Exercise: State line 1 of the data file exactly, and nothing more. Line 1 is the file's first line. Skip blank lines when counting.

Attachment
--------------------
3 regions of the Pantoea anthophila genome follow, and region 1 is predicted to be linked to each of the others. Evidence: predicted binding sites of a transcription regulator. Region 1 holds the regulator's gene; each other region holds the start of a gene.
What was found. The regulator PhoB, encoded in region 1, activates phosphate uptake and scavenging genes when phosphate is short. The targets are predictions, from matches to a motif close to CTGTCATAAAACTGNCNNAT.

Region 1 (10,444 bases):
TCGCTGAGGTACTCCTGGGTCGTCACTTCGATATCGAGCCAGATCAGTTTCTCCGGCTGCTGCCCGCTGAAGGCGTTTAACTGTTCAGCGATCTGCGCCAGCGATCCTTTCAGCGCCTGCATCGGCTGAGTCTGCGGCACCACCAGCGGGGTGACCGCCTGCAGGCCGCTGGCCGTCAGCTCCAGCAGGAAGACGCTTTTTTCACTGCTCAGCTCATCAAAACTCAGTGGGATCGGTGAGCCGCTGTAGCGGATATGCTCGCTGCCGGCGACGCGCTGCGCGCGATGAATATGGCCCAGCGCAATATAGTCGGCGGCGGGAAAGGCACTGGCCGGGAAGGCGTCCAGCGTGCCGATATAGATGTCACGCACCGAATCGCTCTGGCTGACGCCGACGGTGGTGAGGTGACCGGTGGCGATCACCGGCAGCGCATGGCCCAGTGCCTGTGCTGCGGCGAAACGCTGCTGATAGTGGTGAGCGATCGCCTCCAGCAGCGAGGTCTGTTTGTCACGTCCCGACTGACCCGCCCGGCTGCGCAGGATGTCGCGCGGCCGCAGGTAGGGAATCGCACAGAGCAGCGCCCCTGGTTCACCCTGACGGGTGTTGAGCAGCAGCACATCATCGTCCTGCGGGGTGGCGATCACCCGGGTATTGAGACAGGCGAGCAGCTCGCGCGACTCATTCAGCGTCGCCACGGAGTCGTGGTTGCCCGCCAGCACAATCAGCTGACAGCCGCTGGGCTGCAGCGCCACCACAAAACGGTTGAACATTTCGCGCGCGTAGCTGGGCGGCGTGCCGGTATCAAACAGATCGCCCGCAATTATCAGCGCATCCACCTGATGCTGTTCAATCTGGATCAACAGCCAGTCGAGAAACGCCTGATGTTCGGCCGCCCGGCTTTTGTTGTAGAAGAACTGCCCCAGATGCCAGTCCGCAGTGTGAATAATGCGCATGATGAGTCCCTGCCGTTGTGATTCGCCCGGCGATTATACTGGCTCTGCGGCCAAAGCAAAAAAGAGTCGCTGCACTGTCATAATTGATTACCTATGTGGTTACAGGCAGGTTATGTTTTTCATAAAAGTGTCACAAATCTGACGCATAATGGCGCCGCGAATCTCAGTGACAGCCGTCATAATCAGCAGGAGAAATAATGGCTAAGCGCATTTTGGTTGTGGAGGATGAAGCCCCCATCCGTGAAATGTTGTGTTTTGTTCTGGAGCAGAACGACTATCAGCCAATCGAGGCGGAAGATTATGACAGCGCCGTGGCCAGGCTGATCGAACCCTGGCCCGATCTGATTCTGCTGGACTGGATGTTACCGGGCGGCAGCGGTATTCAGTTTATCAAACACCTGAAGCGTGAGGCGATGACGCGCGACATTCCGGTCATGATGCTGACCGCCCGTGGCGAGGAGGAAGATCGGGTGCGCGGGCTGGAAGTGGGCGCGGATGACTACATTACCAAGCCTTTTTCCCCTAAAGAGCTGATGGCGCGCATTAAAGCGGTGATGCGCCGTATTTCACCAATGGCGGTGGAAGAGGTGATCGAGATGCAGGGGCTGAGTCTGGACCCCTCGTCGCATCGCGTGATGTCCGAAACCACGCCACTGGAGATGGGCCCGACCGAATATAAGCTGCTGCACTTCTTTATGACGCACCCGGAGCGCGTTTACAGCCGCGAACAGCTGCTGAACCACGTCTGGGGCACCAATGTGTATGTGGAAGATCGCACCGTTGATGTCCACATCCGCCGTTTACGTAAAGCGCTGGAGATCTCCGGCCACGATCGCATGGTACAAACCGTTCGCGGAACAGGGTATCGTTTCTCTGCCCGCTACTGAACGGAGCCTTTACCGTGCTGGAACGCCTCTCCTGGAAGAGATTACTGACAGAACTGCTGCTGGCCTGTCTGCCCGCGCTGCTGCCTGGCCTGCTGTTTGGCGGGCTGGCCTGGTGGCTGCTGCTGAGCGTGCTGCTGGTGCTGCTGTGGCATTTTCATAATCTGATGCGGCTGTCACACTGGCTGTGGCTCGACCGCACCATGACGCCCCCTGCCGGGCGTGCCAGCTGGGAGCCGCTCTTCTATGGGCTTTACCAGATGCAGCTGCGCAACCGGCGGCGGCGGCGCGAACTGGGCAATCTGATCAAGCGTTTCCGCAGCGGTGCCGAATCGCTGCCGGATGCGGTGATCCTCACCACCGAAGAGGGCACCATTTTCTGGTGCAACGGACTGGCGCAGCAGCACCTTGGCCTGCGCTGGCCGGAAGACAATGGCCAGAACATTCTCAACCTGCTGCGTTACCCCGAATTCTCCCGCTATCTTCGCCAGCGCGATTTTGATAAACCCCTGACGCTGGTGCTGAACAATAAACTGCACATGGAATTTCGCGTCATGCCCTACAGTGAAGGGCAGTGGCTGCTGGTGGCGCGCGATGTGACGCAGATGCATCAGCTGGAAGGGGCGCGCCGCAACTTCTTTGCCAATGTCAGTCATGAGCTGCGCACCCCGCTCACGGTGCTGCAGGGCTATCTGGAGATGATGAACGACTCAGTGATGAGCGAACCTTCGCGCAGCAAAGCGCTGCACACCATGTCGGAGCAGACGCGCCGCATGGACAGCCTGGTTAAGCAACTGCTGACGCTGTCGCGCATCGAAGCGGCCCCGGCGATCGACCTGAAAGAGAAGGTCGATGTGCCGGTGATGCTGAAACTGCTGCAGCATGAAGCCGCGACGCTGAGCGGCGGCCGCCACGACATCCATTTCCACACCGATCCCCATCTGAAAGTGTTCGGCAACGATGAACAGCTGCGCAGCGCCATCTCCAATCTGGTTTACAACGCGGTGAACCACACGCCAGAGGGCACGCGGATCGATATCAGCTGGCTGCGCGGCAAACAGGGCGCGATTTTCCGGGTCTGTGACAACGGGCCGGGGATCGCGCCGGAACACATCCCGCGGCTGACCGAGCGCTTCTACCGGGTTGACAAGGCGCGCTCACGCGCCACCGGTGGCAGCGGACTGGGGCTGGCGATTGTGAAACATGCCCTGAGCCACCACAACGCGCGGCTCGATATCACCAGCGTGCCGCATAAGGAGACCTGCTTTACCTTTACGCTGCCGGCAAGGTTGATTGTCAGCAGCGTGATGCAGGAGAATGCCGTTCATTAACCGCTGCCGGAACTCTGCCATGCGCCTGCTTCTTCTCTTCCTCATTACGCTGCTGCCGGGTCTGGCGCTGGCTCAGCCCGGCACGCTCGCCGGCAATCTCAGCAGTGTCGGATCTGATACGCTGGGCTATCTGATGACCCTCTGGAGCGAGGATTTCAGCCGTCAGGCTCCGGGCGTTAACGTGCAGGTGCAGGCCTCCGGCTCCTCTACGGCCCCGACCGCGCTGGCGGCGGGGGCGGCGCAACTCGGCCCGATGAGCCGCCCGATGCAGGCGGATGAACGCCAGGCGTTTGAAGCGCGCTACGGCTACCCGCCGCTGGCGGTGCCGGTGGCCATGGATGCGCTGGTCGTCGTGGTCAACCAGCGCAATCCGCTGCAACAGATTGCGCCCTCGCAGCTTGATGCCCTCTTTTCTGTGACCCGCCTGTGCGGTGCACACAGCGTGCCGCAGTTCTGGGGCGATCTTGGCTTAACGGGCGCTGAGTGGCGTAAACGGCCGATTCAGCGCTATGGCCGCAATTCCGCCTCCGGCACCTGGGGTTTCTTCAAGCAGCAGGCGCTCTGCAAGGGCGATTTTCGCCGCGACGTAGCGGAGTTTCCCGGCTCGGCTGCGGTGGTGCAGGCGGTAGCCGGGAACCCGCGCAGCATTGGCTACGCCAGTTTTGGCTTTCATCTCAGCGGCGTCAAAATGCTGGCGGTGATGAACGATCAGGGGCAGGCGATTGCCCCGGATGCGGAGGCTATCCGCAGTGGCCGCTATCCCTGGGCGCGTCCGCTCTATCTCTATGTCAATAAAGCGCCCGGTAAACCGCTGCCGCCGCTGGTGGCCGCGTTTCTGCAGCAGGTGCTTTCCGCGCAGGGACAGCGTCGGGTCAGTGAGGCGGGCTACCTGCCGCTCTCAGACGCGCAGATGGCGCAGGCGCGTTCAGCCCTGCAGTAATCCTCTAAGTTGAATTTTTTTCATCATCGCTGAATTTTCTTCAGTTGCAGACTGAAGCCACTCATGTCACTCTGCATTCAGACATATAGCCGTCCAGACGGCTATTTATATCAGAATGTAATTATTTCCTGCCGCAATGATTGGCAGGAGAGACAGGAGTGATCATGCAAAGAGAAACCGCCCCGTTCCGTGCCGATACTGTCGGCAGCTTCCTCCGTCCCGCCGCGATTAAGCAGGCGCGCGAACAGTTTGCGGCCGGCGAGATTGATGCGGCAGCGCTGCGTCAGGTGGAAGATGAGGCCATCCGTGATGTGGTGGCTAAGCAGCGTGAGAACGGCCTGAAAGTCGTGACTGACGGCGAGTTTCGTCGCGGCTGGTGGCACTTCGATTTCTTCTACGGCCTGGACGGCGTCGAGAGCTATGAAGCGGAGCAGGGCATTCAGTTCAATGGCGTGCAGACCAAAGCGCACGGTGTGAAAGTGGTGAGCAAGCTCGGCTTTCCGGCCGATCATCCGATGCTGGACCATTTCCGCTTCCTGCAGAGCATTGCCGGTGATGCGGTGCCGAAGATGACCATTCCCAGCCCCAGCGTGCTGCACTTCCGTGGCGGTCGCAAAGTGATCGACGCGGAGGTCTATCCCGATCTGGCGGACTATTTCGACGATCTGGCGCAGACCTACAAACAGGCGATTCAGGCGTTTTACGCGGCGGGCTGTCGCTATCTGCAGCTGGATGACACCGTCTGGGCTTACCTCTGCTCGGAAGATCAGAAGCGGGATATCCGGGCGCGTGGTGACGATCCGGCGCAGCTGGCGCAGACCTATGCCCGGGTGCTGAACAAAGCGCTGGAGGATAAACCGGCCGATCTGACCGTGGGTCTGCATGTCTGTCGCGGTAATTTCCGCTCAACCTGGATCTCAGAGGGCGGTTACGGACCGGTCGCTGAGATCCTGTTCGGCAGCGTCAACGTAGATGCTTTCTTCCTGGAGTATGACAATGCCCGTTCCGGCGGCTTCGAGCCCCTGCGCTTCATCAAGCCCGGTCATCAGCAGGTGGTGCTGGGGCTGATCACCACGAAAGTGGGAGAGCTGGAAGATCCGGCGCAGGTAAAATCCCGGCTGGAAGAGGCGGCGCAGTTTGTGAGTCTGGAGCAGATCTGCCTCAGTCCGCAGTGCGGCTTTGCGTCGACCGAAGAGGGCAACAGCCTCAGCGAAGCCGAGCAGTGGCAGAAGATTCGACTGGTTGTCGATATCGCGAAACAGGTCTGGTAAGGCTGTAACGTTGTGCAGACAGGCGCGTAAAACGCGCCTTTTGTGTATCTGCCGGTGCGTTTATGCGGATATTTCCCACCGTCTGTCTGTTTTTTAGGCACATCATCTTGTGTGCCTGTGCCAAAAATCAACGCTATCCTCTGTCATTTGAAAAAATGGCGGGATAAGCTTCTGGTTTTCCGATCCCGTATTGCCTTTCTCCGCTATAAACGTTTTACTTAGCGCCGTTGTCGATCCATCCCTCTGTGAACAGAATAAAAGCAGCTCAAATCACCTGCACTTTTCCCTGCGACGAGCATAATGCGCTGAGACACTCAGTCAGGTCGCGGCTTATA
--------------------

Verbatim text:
3 regions of the Pantoea anthophila genome follow, and region 1 is predicted to be linked to each of the others. Evidence: predicted binding sites of a transcription regulator. Region 1 holds the regulator's gene; each other region holds the start of a gene.